English | Dzongkha Wednesday, December 2, 2020

“Better Knowledge for Better Care”, International Day Against Drug Abuse and Illicit Trafficking

Jun 29, 2020

Substance abuse and drug trafficking have led to disorientation among the majority of the youth in Bhutan. The International Day Against Drug Abuse and Illicit Trafficking is themed “Better Knowledge for Better Care”. The theme emphasizes the need to improve the understanding of the drug problem and building solutions based on facts and shared responsibility.

People often judge drug use as a crime and abusers as a criminal who needs to be punished. But according to the World Drug Report 2020, mental health, genetics and unhealthy environment can contribute to developing drug use disorder and it cannot be controlled by an individual.

Officials at the Bhutan Narcotics Control Authority (BNCA) say understanding drug use disorder as a disease can help provide better care and treatment, which could lead to demand reduction.

Ugyen Tshering, the Chief Program Officer at the BNCA dissects the misunderstanding of drug abuse. “The drug problem has been plagued by the misinformation of many kinds at the global, regional and national levels. People from all walks of life, policymakers and sometimes even service providers work on understanding that drug use disorders are not a multi-factorial health issue but a moral failure or a crime to be punished. Drug use disorder, therefore, should not be considered self-acquired and need timely support and treatment,” he said.

“They have to know that addiction is a brain disease and addiction is like any other chronic diseases like hypertension and diabetics. If you cross the threshold and then you move into addiction, you can just manage it by keeping yourself away from the substances like if you have hypertension and diabetics, you can only manage it by doing exercise and diet restriction,” said Sonam Jamtsho, the Deputy Chief Program Officer with the BNCA.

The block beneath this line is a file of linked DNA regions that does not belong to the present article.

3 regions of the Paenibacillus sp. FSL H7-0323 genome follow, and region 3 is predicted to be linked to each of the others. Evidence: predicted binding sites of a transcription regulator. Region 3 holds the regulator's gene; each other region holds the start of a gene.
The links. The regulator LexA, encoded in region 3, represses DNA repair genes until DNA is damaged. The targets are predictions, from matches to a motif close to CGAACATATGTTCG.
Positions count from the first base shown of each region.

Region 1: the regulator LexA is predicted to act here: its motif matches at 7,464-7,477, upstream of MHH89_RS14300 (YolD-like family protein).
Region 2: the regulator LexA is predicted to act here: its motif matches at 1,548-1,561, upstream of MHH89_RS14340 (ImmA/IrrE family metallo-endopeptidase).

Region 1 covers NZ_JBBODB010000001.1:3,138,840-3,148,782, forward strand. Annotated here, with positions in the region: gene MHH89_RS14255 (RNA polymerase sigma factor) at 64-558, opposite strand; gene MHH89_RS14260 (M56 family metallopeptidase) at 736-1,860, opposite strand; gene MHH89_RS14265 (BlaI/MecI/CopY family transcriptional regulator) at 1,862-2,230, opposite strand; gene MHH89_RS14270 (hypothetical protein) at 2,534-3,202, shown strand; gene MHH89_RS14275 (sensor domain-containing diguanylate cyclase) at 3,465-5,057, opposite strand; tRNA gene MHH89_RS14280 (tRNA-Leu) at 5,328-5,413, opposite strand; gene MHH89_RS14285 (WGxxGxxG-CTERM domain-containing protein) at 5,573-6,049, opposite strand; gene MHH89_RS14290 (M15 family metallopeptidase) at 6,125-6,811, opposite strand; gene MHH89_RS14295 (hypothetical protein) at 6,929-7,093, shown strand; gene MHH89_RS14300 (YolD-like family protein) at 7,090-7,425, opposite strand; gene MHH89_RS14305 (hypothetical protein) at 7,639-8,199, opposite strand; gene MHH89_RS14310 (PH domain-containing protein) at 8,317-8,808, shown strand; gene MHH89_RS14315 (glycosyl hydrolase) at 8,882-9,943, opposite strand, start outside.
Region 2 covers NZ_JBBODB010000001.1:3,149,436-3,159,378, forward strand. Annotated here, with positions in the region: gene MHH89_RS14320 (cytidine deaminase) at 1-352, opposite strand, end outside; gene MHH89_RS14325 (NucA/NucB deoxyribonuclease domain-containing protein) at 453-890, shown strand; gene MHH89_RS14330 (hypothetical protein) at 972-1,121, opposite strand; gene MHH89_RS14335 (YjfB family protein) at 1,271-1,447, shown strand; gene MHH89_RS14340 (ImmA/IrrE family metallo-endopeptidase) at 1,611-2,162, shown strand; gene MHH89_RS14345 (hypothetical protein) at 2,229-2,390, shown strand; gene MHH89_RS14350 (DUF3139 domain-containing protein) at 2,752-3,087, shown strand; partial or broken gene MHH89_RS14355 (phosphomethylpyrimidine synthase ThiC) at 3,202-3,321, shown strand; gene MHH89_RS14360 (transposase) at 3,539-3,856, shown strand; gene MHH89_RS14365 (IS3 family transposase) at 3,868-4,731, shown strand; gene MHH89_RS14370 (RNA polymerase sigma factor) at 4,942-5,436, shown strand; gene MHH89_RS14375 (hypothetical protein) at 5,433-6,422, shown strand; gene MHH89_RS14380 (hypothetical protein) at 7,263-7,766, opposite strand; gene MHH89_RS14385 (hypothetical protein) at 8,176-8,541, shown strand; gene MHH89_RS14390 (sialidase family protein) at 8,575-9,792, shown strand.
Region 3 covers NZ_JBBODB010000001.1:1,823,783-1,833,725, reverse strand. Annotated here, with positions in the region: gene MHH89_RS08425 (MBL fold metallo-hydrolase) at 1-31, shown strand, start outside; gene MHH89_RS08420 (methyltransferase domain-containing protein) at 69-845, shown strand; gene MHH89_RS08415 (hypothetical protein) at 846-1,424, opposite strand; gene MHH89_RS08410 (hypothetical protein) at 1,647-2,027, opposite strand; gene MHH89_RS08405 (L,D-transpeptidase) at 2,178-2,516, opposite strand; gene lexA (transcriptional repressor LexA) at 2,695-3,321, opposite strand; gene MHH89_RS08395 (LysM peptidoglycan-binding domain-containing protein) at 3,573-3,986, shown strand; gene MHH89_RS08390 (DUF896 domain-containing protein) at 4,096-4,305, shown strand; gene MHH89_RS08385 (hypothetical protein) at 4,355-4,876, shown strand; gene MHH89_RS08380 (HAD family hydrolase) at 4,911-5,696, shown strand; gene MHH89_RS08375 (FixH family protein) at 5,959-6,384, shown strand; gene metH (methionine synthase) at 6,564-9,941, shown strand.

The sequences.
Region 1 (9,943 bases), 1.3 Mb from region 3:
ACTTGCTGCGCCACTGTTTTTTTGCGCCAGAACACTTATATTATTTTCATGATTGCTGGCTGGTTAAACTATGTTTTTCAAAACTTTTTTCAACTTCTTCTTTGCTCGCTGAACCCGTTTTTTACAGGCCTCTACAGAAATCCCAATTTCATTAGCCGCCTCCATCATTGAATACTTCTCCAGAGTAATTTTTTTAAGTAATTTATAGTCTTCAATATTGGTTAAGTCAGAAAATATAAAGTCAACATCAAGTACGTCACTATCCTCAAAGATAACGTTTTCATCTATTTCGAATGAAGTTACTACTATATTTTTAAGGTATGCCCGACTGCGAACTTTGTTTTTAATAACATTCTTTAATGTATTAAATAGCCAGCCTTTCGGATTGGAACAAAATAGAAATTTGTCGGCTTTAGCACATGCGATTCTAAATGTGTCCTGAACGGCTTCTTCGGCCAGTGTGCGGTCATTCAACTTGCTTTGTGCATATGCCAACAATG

As per the record with BNCA, the number of people undergoing treatment and rehabilitation has increased over the years. The number had reached around 250 last year from around 120 in 2016.

Despite providing treatment and counselling to drug users who consult BNCA, Sonam Jamtsho says the office has separate service designed for people in quarantine centres during this pandemic. “Since they will be there for 21 days we have designed our programmes for 21 days. All the screening and assessment will be done online through Zoom and also by emails and if possible other apps like messengers and WhatsApp.  And we have designed the counselling session in such a way that it can be done on Zoom,” he added.

Marking the day last Friday, BNCA launched a Digital Billboard near the clock tower in the capital and their first newsletter which will be published twice a year. The authority also launched its official logo.

Sangay Chezom

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